Latest Illustration for a Hotel Magazine

My most recent illustration for Lodging Magazine accompanied another one of those hard-to-picture articles – it spoke about a lot of thought processes and planning but few concrete images presented themselves. The article explained how hotel management should handle an employee who had been injured on the job and was now returning to work, often in a diminished capacity until the employee was fully recovered.

I’ve found that when the subject matter is rather heavy and step-by-step, sometimes the way to make a more lighthearted illustration is to think in terms of a board game. I used several of the many tips in the article to construct a game with a manager driving an employee on the journey back to full capacity. First a rough doodle to lay out the path –

which I refined a bit, then transferred to illustration board –


and then painted in bright acrylic washes for the finished art.

Fortune Teller Illustration for a Hotel Magazine

lodging_predictiveinsights_detailMy illustration for this month’s Lodging Magazine accompanies an article on predictive maintenance. Because hotel profits depend on providing comfort and convenience day-in and day-out to their many customers, it is all-important to maintain room amenities and essential machinery, such as heating, air-conditioning, door locks and washing equipment. The maintenance staff must therefore know when to replace worn fixtures or parts before they break down, to keep equipment at top performance with no interruptions.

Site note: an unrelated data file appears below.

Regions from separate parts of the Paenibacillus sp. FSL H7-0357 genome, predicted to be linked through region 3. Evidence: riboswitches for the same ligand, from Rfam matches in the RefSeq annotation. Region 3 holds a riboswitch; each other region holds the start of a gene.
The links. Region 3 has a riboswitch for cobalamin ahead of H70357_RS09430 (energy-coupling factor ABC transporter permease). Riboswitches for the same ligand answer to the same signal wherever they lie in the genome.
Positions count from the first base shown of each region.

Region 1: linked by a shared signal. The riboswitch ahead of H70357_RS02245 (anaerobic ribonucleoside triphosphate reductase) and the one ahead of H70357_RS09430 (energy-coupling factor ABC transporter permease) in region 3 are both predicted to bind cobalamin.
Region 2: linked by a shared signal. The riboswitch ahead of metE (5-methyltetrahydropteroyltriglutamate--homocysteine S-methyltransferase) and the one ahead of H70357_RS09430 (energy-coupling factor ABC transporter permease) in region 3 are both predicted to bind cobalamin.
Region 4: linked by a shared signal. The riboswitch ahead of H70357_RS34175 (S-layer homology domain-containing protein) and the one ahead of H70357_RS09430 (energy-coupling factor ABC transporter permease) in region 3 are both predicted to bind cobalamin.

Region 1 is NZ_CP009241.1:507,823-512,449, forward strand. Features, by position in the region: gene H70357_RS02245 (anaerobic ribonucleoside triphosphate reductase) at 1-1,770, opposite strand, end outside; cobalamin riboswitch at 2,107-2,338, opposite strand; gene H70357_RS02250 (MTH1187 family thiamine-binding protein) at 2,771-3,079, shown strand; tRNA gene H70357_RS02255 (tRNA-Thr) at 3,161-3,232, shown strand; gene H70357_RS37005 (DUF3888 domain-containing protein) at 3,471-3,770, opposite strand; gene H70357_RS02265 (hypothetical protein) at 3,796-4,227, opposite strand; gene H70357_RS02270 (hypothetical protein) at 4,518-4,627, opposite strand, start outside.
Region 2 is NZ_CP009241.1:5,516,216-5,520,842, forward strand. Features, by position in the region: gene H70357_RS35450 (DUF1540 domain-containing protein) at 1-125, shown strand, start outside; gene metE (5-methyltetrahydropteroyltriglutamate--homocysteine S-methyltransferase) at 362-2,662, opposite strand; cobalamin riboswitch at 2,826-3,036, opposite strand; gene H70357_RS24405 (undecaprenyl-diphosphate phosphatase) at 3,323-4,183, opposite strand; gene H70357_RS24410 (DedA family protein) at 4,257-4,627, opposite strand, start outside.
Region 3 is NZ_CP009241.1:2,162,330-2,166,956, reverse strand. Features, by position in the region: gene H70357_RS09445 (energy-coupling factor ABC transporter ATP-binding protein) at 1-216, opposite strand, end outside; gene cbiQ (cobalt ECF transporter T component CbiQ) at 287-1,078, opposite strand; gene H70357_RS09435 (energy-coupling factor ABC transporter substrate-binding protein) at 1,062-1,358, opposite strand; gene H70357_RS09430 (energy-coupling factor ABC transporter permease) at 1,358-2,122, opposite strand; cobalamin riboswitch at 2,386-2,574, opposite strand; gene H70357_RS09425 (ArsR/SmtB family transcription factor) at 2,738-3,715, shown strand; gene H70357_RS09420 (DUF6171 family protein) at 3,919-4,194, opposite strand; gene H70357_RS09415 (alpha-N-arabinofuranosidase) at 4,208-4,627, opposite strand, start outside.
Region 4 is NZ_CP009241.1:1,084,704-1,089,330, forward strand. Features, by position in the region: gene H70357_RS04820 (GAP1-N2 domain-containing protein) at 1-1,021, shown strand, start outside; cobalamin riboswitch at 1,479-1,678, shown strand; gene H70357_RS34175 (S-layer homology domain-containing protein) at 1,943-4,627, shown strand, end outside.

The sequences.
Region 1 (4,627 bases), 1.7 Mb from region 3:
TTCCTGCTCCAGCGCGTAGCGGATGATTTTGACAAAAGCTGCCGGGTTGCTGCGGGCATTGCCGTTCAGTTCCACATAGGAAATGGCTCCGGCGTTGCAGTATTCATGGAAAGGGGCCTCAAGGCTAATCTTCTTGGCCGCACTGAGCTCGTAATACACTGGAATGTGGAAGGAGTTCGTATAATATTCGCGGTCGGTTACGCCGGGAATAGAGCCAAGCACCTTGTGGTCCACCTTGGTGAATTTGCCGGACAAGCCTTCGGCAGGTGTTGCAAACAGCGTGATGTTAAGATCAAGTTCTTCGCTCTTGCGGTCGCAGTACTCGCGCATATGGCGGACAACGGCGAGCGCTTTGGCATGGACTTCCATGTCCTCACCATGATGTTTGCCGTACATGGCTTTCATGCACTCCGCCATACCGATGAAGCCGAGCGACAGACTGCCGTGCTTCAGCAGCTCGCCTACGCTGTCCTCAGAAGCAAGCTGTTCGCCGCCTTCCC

The editor suggested a fortune teller theme, so I sketched a medium and some maintenance workers peering over a crystal ball. Inside the sphere I drew various hotel equipment and repair pieces floating around –

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The editor approved it as is, so I traced it onto cold press illustration board, drew in the characters in prisma pencil and painted it with acrylic washes. The finished seance, calling forth the spirits of departed hotel machinery, is below.

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My Illustration for Cultivating a Culture

My latest illustration for Lodging magazine deals with ways to keep hotel work environments positive and free of harassment for employees. The editor did not send me the full article but read me the gist of it and its keywords, and she suggested ‘building’ a culture with employees stacking blocks; I sketched that quickly and also tried a sketch of employees growing a garden, which they liked better.